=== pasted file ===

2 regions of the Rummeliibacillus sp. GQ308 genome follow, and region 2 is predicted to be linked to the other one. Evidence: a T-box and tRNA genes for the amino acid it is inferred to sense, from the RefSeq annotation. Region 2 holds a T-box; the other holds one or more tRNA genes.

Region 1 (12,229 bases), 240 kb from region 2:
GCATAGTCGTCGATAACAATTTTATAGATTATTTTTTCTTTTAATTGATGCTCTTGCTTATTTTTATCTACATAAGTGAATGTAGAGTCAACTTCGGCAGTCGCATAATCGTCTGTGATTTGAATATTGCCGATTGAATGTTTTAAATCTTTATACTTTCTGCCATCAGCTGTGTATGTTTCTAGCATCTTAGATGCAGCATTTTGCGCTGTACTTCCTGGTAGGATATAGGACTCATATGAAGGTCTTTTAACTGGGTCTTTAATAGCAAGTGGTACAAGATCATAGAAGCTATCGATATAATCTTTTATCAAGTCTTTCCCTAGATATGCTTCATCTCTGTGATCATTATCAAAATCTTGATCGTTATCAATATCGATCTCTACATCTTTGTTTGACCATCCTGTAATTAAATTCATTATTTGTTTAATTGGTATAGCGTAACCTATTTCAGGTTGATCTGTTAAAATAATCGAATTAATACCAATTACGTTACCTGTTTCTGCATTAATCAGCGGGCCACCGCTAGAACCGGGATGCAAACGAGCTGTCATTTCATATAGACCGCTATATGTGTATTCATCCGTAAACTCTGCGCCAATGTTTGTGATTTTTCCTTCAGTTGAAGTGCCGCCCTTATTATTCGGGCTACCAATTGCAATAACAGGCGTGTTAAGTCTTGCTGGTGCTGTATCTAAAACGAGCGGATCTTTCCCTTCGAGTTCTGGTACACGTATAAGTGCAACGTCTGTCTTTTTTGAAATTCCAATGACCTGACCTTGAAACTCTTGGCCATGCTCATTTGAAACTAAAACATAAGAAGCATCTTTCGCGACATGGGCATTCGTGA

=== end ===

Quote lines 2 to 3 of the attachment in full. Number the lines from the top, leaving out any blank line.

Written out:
Region 1 (12,229 bases), 240 kb from region 2:
GCATAGTCGTCGATAACAATTTTATAGATTATTTTTTCTTTTAATTGATGCTCTTGCTTATTTTTATCTACATAAGTGAATGTAGAGTCAACTTCGGCAGTCGCATAATCGTCTGTGATTTGAATATTGCCGATTGAATGTTTTAAATCTTTATACTTTCTGCCATCAGCTGTGTATGTTTCTAGCATCTTAGATGCAGCATTTTGCGCTGTACTTCCTGGTAGGATATAGGACTCATATGAAGGTCTTTTAACTGGGTCTTTAATAGCAAGTGGTACAAGATCATAGAAGCTATCGATATAATCTTTTATCAAGTCTTTCCCTAGATATGCTTCATCTCTGTGATCATTATCAAAATCTTGATCGTTATCAATATCGATCTCTACATCTTTGTTTGACCATCCTGTAATTAAATTCATTATTTGTTTAATTGGTATAGCGTAACCTATTTCAGGTTGATCTGTTAAAATAATCGAATTAATACCAATTACGTTACCTGTTTCTGCATTAATCAGCGGGCCACCGCTAGAACCGGGATGCAAACGAGCTGTCATTTCATATAGACCGCTATATGTGTATTCATCCGTAAACTCTGCGCCAATGTTTGTGATTTTTCCTTCAGTTGAAGTGCCGCCCTTATTATTCGGGCTACCAATTGCAATAACAGGCGTGTTAAGTCTTGCTGGTGCTGTATCTAAAACGAGCGGATCTTTCCCTTCGAGTTCTGGTACACGTATAAGTGCAACGTCTGTCTTTTTTGAAATTCCAATGACCTGACCTTGAAACTCTTGGCCATGCTCATTTGAAACTAAAACATAAGAAGCATCTTTCGCGACATGGGCATTCGTGA